Other articles on ‘wealth disruption’

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In response to the two articles in Cuffelinks (Part 1 here and Part 2 here) on disruption in wealth management, readers provided some follow up articles on related subjects.

Why Paying for Financial Advice Makes Sense, New York Times, 3 April 2015

This article tells the story of LearnVest, a company established in the US in 2009 to bring financial planning to the masses. After spending US$75 million of venture capital money, it has less than 10,000 clients in its standard plan at $299 upfront and $19 a month. Sobering numbers for any fintech looking to engage with a large, untapped market. LearnVest has effectively capitulated by selling to a large insurance company, Northwestern Mutual.

Investing’s Old Guard Gets Its Algorithm On, Bloomberg Business, 20 March 2015

This article quotes an investor from Houston who pulled all his money out of the market in 2008 only to miss the gains as the market recovered to 2013. “I just need protection from myself” he says as a reason to let others make investment decisions for him. He did not like the high fees of traditional advisers, so turned to roboadvice. It then outlines the move by the US$3 trillion ‘behemoth’ Vanguard and the US$2.5 trillion Charles Schwab into this space.

Digging into Digital Advice White Paper, Fidelity Investments, 28 November 2014

This US White Paper focusses in particular on the propensity of Gen-X and Gen-Y to work with a ‘digital adviser’, and among affluent members of these groups, 29% are already familiar with digital advisers, and 7% use one. The potential benefits are lower fees for advice, ease of doing business, low asset requirements and online access to do-it-yourself tools. 46% of those surveyed believe professional financial advice is too expensive, and so digital is probably tapping into an audience that would not otherwise see an adviser.

The Paper also includes details on pricing levels (as low as 15bp), size of 15 largest online advisers ($4.3 billion in September 2014) and total number of providers (estimated at about 50). But it’s not only for new players. Fidelity offers views on how existing planners can evolve their practice. One message: “Be online, or risk being irrelevant.”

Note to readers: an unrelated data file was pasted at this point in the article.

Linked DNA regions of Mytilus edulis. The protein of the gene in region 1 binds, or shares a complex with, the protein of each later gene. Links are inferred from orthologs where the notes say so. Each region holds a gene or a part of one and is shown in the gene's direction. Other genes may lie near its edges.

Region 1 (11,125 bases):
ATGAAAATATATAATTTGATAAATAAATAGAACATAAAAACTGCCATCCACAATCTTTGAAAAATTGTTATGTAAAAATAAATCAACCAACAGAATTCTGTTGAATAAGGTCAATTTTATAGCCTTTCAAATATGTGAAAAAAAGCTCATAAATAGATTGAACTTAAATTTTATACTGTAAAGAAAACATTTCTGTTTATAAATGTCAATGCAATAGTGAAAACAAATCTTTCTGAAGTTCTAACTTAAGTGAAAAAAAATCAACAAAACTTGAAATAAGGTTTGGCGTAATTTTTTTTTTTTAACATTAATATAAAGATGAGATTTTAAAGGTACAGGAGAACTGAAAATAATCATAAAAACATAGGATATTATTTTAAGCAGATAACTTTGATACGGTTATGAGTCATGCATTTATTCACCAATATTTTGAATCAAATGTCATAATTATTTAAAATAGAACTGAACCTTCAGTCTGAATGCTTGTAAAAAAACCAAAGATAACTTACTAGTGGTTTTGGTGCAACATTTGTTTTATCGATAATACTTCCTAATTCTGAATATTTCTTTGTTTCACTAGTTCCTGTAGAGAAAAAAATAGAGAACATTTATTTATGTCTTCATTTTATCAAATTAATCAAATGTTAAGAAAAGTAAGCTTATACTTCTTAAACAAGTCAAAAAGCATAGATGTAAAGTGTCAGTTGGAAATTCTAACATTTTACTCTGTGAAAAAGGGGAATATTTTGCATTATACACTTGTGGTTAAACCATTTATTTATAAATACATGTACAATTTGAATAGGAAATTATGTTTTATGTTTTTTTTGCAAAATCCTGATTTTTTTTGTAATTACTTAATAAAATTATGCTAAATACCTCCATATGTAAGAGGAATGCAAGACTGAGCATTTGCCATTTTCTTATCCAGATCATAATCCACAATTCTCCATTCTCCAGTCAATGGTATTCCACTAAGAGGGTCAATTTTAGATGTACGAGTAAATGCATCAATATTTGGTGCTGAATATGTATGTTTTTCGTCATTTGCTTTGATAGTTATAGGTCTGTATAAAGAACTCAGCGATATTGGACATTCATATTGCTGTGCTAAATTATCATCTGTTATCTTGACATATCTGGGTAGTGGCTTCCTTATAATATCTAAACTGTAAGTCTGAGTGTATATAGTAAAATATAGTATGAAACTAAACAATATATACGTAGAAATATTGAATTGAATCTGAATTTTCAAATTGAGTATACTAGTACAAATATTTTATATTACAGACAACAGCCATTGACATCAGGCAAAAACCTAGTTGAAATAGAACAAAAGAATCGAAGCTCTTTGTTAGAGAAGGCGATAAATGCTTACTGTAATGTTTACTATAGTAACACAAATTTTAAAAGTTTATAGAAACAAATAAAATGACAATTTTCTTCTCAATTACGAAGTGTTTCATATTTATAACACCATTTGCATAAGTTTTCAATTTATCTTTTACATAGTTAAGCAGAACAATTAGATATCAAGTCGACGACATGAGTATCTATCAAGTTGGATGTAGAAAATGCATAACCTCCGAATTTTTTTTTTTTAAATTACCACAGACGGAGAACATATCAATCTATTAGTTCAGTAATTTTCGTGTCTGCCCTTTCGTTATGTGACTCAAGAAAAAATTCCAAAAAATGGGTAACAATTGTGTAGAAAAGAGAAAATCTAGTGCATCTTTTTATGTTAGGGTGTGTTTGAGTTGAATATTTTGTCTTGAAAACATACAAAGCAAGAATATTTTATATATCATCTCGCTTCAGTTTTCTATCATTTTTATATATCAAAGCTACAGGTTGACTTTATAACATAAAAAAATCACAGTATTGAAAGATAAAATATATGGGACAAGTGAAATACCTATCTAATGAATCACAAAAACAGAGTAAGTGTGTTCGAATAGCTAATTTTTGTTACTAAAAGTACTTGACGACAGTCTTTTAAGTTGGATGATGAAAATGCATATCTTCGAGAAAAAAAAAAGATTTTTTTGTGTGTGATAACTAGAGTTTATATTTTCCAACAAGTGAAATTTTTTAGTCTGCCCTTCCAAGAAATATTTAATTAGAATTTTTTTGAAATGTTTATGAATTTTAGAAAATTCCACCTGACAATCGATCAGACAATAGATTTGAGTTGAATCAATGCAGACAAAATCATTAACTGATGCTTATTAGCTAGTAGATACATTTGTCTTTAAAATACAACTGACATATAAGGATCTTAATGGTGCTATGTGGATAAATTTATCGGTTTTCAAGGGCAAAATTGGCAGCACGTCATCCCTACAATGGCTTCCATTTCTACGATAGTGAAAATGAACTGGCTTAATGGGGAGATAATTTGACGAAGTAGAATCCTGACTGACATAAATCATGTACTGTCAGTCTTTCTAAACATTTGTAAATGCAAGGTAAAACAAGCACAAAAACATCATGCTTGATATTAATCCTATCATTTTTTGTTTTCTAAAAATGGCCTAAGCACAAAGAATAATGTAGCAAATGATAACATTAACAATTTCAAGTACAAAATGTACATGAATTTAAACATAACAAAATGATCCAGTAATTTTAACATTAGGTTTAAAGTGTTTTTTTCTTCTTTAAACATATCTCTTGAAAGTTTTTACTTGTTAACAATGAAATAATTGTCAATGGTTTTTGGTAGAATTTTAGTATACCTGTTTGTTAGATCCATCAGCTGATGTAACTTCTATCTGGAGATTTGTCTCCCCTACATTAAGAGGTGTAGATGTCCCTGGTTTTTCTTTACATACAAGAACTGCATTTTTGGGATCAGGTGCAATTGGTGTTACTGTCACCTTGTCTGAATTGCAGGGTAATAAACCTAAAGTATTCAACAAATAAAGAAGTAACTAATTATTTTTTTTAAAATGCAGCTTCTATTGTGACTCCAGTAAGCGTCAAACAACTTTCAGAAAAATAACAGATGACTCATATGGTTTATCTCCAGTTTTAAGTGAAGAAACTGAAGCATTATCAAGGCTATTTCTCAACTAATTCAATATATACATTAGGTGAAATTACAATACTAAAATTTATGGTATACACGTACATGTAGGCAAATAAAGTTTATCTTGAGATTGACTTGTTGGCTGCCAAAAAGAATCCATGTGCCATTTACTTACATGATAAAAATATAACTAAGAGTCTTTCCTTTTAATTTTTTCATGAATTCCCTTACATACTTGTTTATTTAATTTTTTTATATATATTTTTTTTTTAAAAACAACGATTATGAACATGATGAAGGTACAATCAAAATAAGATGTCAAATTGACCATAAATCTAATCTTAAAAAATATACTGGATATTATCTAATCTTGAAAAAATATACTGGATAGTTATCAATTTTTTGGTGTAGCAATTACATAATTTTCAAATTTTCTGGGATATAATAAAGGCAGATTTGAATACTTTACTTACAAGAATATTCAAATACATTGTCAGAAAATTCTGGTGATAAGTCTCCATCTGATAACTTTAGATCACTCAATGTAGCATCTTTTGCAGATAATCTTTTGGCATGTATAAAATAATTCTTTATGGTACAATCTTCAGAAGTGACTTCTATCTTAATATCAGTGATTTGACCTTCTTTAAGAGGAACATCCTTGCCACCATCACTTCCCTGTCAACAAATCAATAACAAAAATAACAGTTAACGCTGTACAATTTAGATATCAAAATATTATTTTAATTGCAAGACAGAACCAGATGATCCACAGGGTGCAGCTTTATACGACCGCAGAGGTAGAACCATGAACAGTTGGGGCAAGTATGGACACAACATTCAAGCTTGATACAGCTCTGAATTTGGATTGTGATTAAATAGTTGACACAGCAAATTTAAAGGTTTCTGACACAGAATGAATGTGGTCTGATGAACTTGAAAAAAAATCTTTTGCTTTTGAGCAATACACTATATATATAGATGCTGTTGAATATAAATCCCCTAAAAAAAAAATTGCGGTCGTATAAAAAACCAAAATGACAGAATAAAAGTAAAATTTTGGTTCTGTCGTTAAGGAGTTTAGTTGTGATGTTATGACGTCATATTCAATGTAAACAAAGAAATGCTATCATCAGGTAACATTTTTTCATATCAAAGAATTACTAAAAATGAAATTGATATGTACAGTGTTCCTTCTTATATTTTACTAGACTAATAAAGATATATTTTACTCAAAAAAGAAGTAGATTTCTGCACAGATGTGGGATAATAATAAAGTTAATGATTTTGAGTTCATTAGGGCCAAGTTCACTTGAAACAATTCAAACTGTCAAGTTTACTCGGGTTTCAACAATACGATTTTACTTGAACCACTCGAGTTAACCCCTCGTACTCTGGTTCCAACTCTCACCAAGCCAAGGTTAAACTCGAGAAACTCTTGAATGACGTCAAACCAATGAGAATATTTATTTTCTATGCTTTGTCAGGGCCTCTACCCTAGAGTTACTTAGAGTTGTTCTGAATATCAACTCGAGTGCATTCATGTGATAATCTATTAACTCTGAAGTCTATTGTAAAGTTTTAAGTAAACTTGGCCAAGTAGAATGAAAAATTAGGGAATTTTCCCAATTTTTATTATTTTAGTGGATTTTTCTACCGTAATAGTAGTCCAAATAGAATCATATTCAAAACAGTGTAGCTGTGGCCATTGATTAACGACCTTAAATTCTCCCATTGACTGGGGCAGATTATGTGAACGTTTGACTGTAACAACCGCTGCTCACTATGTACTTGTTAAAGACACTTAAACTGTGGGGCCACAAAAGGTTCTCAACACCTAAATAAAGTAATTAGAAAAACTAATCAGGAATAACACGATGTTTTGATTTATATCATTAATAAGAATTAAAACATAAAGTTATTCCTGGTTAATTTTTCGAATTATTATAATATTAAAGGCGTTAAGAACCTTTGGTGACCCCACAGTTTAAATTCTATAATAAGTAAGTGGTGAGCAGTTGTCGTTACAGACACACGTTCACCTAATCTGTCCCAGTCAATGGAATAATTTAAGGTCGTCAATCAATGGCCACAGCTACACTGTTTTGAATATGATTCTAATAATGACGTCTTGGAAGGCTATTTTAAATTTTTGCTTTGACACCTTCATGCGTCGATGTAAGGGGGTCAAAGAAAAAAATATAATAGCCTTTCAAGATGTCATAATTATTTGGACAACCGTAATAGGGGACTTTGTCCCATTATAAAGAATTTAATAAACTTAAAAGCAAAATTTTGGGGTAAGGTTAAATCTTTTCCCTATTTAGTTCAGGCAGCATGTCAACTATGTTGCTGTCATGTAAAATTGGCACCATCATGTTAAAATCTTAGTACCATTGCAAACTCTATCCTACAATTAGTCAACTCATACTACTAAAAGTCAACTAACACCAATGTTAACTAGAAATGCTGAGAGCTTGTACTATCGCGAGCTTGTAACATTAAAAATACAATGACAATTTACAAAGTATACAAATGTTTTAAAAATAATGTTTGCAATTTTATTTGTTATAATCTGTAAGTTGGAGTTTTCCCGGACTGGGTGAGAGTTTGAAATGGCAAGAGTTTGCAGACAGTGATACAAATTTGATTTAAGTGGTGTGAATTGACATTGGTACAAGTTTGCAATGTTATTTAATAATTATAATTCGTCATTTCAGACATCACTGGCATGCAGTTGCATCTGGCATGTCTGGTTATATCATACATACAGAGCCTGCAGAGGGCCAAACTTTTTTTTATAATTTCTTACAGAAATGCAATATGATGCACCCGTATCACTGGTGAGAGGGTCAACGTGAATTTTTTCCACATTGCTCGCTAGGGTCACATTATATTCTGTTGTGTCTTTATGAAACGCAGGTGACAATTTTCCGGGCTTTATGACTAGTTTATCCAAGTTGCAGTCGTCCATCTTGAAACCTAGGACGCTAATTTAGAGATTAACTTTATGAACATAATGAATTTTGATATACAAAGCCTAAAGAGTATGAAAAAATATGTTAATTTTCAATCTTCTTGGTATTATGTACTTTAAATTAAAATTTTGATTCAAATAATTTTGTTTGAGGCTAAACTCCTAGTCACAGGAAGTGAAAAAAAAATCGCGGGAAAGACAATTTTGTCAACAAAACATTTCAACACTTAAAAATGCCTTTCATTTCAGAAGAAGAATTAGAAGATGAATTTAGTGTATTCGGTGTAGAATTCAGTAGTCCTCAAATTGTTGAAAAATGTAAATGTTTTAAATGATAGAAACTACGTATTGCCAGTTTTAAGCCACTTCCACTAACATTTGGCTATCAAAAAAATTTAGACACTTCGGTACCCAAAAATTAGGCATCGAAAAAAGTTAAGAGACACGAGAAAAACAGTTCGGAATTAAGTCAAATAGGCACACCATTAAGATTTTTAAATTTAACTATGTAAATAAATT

Robo-Advisor White Paper, Equity Institutional, 2014

This paper provides financial advisers with six ways to benefit from “the coming boom in robo-advice assets”. It distinguishes three categories of clients: delegators (“Do what you think is best with my money”), validators (who participate in decision-making) and self-directeds (who want to do it themselves). The writers say 72% of investors want some level of financial advice with their investment decisions. They reassure traditional advisers by arguing that the roboadvice experience is like a calculator with better graphics, often cold and generic and lacking the human element that is essential to good advice. It also has an impressive list of further reading.

 

Graham Hand is Editor of Cuffelinks. This article does not address the personal needs of any individual, nor is it responsible for the accuracy of the content in any referenced material.

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One Response to Other articles on ‘wealth disruption’

  1. Tortoise April 16, 2015 at 10:32 PM #

    With all of this money pouring into index funds and ETF’s, you would imagine that it will become easier, not harder, for a financial adviser to be able to ‘beat the market’.

    I would think the algorithms used are backward-looking, not forward. It would be helpful to obtain more information on how these systems determine an investors future.

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